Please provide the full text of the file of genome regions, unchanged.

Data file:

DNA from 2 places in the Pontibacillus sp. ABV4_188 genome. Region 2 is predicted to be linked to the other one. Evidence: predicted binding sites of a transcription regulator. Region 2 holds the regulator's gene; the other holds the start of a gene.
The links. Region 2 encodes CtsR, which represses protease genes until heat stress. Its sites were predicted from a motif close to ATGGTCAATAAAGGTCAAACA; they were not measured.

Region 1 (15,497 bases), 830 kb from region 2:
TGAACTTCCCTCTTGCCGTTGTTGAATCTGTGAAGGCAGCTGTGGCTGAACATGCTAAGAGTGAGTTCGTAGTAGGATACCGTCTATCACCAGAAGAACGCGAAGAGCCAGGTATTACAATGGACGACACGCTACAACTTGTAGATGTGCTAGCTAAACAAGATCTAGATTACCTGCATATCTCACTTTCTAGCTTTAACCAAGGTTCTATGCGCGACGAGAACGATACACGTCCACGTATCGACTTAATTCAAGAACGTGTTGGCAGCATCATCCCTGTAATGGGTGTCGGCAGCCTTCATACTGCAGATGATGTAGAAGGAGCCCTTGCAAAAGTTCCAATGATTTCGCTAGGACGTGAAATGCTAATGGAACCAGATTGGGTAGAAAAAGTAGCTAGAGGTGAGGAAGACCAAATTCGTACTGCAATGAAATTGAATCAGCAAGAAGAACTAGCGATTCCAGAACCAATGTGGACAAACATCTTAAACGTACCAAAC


DNA from 2 places in the Pontibacillus sp. ABV4_188 genome. Region 2 is predicted to be linked to the other one. Evidence: predicted binding sites of a transcription regulator. Region 2 holds the regulator's gene; the other holds the start of a gene.
The links. Region 2 encodes CtsR, which represses protease genes until heat stress. Its sites were predicted from a motif close to ATGGTCAATAAAGGTCAAACA; they were not measured.

Region 1 (15,497 bases), 830 kb from region 2:
TGAACTTCCCTCTTGCCGTTGTTGAATCTGTGAAGGCAGCTGTGGCTGAACATGCTAAGAGTGAGTTCGTAGTAGGATACCGTCTATCACCAGAAGAACGCGAAGAGCCAGGTATTACAATGGACGACACGCTACAACTTGTAGATGTGCTAGCTAAACAAGATCTAGATTACCTGCATATCTCACTTTCTAGCTTTAACCAAGGTTCTATGCGCGACGAGAACGATACACGTCCACGTATCGACTTAATTCAAGAACGTGTTGGCAGCATCATCCCTGTAATGGGTGTCGGCAGCCTTCATACTGCAGATGATGTAGAAGGAGCCCTTGCAAAAGTTCCAATGATTTCGCTAGGACGTGAAATGCTAATGGAACCAGATTGGGTAGAAAAAGTAGCTAGAGGTGAGGAAGACCAAATTCGTACTGCAATGAAATTGAATCAGCAAGAAGAACTAGCGATTCCAGAACCAATGTGGACAAACATCTTAAACGTACCAAAC